Somebody must have misunderstood somewhere

I’m not fluent in Swedish, so quite often I have to guess words when I try to speak. By knowing English and Dutch (and basic German) and given the fact that those languages all somewhat belong to the same group of languages, I have access to quite a large set of words to choose from to make a somewhat educated guess of what a particular word would be in Swedish. I noticed over the last couple of years that picking a Dutch word as a base for translation often leads to a more successful translation then when picking an English one. Since I mainly speak English at work and more then half of the time at home, I think in English, but I’ve often found myself saying “ah, that’s just like the Dutch word!” when asking people for a translation from English to Swedish.

But there are a few words that sound similar or might even be in the same area, but do have a different meaning in Dutch and Swedish. One typical example is the Swedish verb springa (to run), which is very similar to the Dutch (or German) verb springen (to jump). They both are a movement, but not the same one. I automatically translate to “to jump” instead of “to run”, which might lead to me jumping of a bridge instead of running across it.

Unfortunately I’m not a linguist, but I’m curious how this difference came to be. Somewhere, a long time ago, some viking must have mistaken the Dutch guy jumping off the bridge for him running off the bridge.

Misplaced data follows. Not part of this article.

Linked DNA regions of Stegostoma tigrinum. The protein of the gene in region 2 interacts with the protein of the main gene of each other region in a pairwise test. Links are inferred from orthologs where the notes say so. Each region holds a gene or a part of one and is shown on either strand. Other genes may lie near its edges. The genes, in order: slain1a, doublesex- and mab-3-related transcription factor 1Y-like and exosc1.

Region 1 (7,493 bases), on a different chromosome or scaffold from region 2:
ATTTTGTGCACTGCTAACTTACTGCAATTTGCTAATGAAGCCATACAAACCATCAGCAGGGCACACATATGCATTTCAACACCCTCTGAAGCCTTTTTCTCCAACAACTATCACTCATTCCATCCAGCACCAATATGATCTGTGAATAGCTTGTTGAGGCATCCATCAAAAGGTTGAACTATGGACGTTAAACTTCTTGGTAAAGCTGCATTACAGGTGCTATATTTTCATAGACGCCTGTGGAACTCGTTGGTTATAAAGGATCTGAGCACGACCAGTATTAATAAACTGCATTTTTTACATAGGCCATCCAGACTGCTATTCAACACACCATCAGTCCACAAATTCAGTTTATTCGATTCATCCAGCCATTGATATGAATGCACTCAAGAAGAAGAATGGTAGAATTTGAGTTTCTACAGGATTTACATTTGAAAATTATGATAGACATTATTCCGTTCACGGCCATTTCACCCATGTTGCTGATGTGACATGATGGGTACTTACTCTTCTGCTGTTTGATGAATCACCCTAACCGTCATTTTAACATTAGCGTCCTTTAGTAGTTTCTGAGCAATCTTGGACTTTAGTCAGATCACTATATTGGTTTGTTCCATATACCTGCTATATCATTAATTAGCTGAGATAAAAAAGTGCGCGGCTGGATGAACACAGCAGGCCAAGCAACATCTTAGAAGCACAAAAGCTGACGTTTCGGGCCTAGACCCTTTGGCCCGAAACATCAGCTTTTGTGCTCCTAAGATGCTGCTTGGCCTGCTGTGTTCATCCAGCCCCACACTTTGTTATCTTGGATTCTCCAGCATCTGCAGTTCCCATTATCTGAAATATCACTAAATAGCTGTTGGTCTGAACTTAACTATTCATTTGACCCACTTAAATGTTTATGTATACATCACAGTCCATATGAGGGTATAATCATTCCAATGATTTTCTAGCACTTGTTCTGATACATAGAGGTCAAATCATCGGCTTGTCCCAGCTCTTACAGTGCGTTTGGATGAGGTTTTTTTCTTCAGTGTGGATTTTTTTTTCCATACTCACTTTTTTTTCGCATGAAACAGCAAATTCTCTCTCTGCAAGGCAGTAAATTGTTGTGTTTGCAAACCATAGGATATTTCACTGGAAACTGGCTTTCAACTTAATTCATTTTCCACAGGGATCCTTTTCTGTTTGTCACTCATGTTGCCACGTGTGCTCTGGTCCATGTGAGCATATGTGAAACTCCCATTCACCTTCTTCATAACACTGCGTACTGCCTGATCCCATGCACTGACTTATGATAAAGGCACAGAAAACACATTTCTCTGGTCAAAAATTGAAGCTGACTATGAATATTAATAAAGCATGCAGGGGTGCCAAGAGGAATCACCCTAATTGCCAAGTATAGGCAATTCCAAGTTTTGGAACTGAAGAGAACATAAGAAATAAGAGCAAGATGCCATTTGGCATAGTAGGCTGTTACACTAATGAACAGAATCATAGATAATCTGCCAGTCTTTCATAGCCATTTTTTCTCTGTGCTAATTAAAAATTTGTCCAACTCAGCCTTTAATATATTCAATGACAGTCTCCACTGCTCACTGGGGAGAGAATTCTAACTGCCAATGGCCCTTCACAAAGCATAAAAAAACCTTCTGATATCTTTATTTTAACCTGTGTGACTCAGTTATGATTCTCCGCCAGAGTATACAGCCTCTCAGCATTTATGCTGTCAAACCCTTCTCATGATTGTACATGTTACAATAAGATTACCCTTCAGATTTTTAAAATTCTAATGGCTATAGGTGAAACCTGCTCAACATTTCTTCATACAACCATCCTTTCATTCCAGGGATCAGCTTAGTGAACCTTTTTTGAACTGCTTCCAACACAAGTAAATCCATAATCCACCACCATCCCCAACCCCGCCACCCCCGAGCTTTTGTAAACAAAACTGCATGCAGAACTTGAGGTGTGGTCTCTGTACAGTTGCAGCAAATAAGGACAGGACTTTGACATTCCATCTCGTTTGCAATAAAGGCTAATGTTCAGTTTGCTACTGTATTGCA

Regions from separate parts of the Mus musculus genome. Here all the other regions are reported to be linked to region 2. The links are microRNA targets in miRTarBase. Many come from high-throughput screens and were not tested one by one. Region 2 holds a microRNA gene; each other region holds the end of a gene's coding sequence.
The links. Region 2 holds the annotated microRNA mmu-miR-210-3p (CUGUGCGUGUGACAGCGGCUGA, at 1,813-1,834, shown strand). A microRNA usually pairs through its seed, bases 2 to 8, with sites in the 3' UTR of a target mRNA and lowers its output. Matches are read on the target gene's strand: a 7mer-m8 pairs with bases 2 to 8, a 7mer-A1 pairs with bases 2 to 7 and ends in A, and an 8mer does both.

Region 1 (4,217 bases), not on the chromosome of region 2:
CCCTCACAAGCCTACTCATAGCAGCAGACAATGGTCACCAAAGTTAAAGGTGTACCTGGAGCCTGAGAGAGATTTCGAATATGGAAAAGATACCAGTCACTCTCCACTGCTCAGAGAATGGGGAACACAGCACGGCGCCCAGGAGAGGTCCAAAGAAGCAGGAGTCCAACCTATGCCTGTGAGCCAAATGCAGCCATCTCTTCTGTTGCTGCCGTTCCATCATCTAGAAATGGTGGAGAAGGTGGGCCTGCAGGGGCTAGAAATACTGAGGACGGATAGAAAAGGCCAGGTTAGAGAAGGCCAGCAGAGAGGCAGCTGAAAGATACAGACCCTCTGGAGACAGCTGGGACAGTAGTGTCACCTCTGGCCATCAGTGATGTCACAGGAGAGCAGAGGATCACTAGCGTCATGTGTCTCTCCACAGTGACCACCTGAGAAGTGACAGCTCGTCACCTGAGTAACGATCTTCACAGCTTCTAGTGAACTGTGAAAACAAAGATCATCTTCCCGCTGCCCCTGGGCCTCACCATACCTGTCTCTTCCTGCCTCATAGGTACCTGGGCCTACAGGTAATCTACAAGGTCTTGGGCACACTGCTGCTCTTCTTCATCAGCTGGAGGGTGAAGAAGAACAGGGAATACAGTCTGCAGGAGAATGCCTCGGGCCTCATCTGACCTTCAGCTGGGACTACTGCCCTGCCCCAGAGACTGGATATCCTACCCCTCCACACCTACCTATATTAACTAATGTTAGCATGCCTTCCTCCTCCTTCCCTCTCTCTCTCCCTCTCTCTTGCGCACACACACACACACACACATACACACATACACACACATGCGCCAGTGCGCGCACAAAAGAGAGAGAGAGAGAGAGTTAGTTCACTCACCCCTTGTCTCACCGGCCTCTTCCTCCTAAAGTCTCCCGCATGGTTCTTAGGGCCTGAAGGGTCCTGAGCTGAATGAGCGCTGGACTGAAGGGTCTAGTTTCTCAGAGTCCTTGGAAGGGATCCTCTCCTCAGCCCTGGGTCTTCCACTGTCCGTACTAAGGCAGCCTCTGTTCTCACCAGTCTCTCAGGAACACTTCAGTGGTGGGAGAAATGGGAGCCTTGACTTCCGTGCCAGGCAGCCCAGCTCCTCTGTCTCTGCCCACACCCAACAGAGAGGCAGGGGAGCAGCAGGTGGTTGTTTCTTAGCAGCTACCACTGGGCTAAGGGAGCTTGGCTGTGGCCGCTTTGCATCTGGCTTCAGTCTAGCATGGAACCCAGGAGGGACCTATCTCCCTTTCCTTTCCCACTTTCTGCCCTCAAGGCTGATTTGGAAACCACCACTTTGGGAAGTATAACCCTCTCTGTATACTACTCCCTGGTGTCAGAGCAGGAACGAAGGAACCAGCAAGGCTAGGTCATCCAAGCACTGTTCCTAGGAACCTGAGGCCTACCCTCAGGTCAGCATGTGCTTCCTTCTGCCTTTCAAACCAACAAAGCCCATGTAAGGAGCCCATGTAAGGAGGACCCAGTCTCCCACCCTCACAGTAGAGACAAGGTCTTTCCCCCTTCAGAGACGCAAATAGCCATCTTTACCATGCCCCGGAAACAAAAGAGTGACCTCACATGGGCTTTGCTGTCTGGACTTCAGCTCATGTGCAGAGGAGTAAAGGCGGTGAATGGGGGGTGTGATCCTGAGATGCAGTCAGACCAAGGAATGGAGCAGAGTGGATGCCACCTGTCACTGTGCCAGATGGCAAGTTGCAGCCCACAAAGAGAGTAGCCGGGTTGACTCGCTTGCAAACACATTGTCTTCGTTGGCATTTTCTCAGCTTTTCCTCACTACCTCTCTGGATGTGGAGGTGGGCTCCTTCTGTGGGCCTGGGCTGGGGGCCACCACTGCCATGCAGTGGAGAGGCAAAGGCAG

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2 thoughts on “Somebody must have misunderstood somewhere

  1. (Cross posting from Facebook)

    According to the Swedish Etymology dictionary, the origin of the verb ‘att springa’ is connected with a small leap caused by changing the position of the feet. I reckon that a lack of another better word coming from a different source might make it evolve to whatever action is connected with movement of feet.

    Even funnier fact. “To sprint”, in English, comes from the Old Norwegian “spretta”, also for sure connected with it.

    • The same word has survived as a noun in Swedish: “språng” means “a leap”. There’s also a funny word called “språngmarsch” (literally “leap-march”) that comes from the military. I think “double time” is the correct military term in English/American. It means “a run”, and is usually used when you hurry up to get somewhere on time.

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